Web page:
Home Office is ordered to halt work to turn the former Dambusters base into accommodation for asylum seekers
- Ministers are planning to house up to 2,000 asylum seekers at RAF Scampton
- The Home Office has now been hit with a legal notice telling it to halt the work
The Home Office has been hit with a legal notice ordering it to halt work converting the former home of the Dambusters into accommodation for asylum seekers.
Town hall bosses have served contractors with a temporary stop notice after a ‘breach of planning control’ at the former RAF Scampton – where the Red Arrows also used to be based.
Ministers are planning to house up to 2,000 asylum seekers there. But West Lindsey District Council says work to prepare the site in Lincolnshire – which included moving in accomodation blocks – had broken rules over listed buildings and archaeology.
It said the breaches related to the installation of fences, ‘intrusive’ surveying works, groundworks and connections to utilities which had ‘the potential to cause irreversible damage to important heritage assets’.
The 617 Squadron, known as The Dambusters, was formed at the airfield and famed for its mission in May 1943 by 19 Lancaster bombers to destroy three dams in the Ruhr Valley with ‘bouncing bombs’.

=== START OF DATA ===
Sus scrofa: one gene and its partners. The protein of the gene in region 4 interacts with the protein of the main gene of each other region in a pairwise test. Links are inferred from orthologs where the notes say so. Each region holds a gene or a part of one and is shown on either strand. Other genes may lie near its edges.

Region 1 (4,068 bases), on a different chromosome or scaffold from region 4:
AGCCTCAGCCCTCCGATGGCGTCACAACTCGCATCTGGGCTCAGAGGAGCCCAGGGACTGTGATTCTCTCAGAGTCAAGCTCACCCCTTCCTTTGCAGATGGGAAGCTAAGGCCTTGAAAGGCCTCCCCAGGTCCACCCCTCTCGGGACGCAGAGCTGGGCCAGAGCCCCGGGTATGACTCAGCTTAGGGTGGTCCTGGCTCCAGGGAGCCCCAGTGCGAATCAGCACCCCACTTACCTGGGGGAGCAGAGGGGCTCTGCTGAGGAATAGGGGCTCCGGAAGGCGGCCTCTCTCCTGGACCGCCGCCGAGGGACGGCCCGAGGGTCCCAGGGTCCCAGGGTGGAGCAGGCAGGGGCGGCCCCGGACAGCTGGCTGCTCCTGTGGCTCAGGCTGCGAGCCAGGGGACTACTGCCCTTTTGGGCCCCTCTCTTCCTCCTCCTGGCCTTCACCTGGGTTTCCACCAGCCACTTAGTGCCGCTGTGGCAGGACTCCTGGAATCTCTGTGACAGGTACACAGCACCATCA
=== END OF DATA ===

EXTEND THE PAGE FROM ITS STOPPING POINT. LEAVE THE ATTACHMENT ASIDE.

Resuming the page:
The Home Office has been hit with a legal notice ordering it to halt work converting RAF Scrampton into accommodation for asylum seekers
The 617 Squadron, known as The Dambusters, was formed at RAF Scampton and famed for its mission in May 1943 by 19 Lancaster bombers to destroy three dams in the Ruhr Valley
Sally Grindrod-Smith, the local authority’s director of planning, said the Home Office had ‘not provided the necessary information or reassurances’.
The stop notice meant work must halt with immediate effect ‘until we are furnished with details of the proposed works and can determine whether additional planning consents are required’, she added.
The notice was displayed at the site at 7am on Friday and would remain in force for 28 days unless withdrawn earlier.
Scampton was one of two surplus military bases which the Home Office announced in March would be repurposed for housing asylum seekers.
Ministers said accommodating migrants across Scampton and Wethersfield in Essex, as well as the Bibby Stockholm barge moored off Dorset, would reduce reliance on expensive hotels. The first of up to 1,700 asylum seekers planned to be housed at Wethersfield arrived in July.
West Lindsey District Council and Braintree District Council have mounted challenges to the proposals, with a judicial review to be heard at the High Court on October 31. They claim the sites are unsuitable for the plans.
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